Jalapeno pepper is very popular in Mexican and American cuisine. Plants grow up to 30 inches tall and bear fruit over a long period of time, making them an excellent choice for a home garden! They mature in 75 days, with an average pepper size of 3.5 x 1.5″. The pepper was named after its native Mexican city of Jalapa, Veracruz. Since the time of the Aztecs, the practice of smoking and drying jalapenos has been preserved, turning it into a chipotle.
How to grow Jalapeno Pepper from seeds:
- Sowing: Plant hot jalapeno seeds indoors in peat pots about 8 weeks before the last expected spring frost. Sow them 1/4 inch deep and in a soil temperature of 80-85 degrees F until germination. Be sure to give the plant 12-16 hours of sunlight a day. When the outside temperature reaches 60-65 degrees F during the day and at least 50 degrees F at night, transplant the seedlings 12-16 inches apart. You can avoid shock by exposing plants to outdoor temperatures for several hours a day before replanting. Pepper also grows well in containers or raised beds.
- Plant Spacing: 12-16″.
- Growing of Jalapeno Hot Pepper: Sow seeds in 20-row or shallow flats, 4 seeds per inch, 1/4″ deep, in late March or eight weeks before transplanting. Maintain soil temperature at 80-90 ° F (27-32 ° C). In cooler soil, seeds will slow down their growth. When the first leaves appear, transplant the seedlings into 2 "cage containers or 4" pots. Grow plants for approx. 70 ° F (21 ° C) during thе day and 60 ° F (16 ° C) at night.
- Jalapeno Hot Pepper Soil Requirements for: Keep the soil evenly moist, maintain soil temperatures at 80-90°F (27-32°C)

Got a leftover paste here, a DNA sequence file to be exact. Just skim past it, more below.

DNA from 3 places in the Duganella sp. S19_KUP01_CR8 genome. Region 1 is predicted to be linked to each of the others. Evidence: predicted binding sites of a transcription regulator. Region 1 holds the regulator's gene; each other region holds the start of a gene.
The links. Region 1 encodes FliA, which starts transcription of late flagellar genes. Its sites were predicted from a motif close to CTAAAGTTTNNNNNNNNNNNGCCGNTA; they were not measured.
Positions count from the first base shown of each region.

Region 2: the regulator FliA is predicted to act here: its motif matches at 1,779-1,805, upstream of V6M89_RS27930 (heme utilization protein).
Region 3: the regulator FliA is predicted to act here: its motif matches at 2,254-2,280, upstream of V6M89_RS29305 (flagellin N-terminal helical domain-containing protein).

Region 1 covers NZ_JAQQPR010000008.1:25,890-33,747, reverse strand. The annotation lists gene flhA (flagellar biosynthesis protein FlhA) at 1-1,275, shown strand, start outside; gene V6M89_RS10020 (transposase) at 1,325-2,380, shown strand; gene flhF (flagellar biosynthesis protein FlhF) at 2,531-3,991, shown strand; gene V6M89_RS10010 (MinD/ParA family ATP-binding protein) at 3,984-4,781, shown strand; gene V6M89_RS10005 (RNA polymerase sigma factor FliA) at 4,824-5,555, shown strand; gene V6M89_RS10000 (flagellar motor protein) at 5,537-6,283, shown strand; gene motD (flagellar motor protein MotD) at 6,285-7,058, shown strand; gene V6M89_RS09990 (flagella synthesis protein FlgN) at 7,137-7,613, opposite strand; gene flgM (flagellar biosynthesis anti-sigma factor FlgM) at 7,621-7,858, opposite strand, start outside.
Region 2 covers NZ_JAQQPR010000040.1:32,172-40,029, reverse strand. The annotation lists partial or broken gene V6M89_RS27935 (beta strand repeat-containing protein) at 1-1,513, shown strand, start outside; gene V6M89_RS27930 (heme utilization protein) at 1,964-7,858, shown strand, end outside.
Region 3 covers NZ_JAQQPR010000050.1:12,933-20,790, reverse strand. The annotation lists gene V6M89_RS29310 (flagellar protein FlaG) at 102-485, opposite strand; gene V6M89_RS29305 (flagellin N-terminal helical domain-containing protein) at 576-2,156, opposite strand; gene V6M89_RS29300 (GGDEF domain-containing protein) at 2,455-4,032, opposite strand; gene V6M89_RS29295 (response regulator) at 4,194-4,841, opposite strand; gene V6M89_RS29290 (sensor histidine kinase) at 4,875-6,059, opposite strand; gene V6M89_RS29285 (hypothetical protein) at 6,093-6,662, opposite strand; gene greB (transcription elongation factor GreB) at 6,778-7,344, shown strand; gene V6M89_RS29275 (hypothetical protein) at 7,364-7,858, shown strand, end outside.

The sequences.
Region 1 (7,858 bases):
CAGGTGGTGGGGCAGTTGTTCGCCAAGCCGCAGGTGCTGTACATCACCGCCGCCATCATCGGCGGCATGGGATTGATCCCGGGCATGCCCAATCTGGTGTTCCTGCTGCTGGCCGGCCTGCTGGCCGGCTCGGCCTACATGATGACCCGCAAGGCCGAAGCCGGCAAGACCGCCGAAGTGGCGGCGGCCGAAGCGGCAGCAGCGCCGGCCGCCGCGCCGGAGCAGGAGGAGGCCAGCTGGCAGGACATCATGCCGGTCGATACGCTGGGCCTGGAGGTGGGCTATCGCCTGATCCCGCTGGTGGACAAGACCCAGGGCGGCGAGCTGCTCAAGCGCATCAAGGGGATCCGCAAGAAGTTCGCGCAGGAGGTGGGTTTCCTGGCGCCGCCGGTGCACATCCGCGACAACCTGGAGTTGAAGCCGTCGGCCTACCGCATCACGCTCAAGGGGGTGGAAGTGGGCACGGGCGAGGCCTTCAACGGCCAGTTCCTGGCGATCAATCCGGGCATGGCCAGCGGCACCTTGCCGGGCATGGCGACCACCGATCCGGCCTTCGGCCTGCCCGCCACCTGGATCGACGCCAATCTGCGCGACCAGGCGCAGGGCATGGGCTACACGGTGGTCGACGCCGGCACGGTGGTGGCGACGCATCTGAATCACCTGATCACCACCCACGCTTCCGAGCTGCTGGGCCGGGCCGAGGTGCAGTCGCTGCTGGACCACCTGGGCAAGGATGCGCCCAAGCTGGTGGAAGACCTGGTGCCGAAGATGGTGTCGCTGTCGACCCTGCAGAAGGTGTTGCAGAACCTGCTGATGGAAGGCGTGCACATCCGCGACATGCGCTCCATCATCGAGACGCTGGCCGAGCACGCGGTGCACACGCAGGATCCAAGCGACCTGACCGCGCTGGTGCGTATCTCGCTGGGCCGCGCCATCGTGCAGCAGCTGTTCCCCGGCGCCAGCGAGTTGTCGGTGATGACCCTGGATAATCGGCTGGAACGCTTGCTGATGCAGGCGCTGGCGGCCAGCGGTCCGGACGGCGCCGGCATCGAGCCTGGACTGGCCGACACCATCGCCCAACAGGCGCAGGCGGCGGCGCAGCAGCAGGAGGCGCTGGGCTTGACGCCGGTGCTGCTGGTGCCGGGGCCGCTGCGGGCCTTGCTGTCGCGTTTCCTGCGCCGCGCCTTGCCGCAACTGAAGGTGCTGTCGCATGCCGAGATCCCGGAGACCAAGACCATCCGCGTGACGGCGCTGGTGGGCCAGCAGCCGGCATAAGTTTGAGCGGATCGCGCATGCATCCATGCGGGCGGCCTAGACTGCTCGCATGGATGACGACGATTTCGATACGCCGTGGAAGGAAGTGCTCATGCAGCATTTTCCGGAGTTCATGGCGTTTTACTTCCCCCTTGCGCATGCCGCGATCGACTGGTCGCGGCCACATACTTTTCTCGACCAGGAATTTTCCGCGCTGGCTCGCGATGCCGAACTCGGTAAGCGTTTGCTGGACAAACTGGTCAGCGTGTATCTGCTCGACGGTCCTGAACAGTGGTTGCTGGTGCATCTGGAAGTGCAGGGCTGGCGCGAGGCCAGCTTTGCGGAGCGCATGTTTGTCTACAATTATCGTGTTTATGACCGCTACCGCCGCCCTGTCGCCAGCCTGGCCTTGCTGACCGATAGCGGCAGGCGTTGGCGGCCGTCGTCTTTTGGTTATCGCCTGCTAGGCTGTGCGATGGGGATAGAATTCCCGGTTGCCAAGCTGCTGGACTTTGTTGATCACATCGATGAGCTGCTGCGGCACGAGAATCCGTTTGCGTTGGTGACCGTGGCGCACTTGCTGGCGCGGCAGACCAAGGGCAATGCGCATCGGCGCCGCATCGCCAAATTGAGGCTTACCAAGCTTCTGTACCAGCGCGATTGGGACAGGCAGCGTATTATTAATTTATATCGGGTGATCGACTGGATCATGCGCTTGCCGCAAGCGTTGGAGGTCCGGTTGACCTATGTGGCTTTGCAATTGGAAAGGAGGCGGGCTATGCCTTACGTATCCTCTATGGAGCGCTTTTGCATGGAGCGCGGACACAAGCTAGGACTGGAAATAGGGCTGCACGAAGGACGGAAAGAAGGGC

- Jalapeno Hot Pepper Seeds Days to Germination: 21 days.
- Light Preference of Jalapeno Hot Pepper: Full Sun.
- Life Cycle of Jalapeno Hot Pepper: Annual.
- How and When to Harvest Jalapeno Hot Pepper: As you know, the longer the pepper ripens on the vine, the sharper it is. Harvesting is becoming a personal preference. The plant continues to bear fruit if the pepper is harvested in the green stage, and the mature pepper signals the plant to stop production. Always use a knife or scissors to cut the crop to avoid damaging the fragile stems. Jalapeno Hot peppers are known for their versatility and can be eaten fresh, canned, or dried.
- Jalapeno Hot Pepper Days to Maturity: 80 days to Green; 95 days to Red.
- Jalapeno Hot Pepper's Seed Saving: Isolation or cage may be required to maintain genetic purity as peppers will be cross-pollinated with other peppers. The pepper must be fully ripe for harvesting the seeds. Remove the seeds from it, spread them out to dry for about two weeks. Store seeds in a cool, dry place for up to two years.
- Common Names: Jalapeno
- Latin Name: Capsicum annuum' Jalapeño'
- Species Origin: Central America and Mexico
- Type: Open Pollinated, Heirloom, Warm Season
- Life Cycle: Annual
- USDA Zonеs: 3, 4, 5, 6, 7, 8, 9, 10, 11, 12
- Seeds per Ounce: 4,000
- Sunlight: Full Sun
- Height: 20 Inches
- Color: Green
- Bloom Season: Blooms Early Summer, Blooms Late Summer
- Uses: Culinary